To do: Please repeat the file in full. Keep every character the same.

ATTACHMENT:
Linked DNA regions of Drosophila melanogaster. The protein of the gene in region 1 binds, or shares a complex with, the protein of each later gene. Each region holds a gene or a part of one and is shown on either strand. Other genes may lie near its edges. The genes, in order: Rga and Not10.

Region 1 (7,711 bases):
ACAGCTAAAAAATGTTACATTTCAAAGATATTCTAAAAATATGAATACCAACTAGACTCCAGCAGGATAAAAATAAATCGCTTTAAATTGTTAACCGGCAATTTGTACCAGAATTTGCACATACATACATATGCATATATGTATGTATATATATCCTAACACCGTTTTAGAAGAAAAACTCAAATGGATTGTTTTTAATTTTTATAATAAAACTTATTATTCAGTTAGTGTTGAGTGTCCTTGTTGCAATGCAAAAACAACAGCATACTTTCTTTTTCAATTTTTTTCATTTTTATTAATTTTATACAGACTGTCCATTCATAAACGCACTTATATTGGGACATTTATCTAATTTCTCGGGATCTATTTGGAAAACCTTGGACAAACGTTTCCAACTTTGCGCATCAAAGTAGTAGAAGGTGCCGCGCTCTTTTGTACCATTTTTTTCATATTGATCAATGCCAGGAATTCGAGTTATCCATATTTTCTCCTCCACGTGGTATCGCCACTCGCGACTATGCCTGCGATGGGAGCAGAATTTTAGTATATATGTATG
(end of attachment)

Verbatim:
Linked DNA regions of Drosophila melanogaster. The protein of the gene in region 1 binds, or shares a complex with, the protein of each later gene. Each region holds a gene or a part of one and is shown on either strand. Other genes may lie near its edges. The genes, in order: Rga and Not10.

Region 1 (7,711 bases):
ACAGCTAAAAAATGTTACATTTCAAAGATATTCTAAAAATATGAATACCAACTAGACTCCAGCAGGATAAAAATAAATCGCTTTAAATTGTTAACCGGCAATTTGTACCAGAATTTGCACATACATACATATGCATATATGTATGTATATATATCCTAACACCGTTTTAGAAGAAAAACTCAAATGGATTGTTTTTAATTTTTATAATAAAACTTATTATTCAGTTAGTGTTGAGTGTCCTTGTTGCAATGCAAAAACAACAGCATACTTTCTTTTTCAATTTTTTTCATTTTTATTAATTTTATACAGACTGTCCATTCATAAACGCACTTATATTGGGACATTTATCTAATTTCTCGGGATCTATTTGGAAAACCTTGGACAAACGTTTCCAACTTTGCGCATCAAAGTAGTAGAAGGTGCCGCGCTCTTTTGTACCATTTTTTTCATATTGATCAATGCCAGGAATTCGAGTTATCCATATTTTCTCCTCCACGTGGTATCGCCACTCGCGACTATGCCTGCGATGGGAGCAGAATTTTAGTATATATGTATG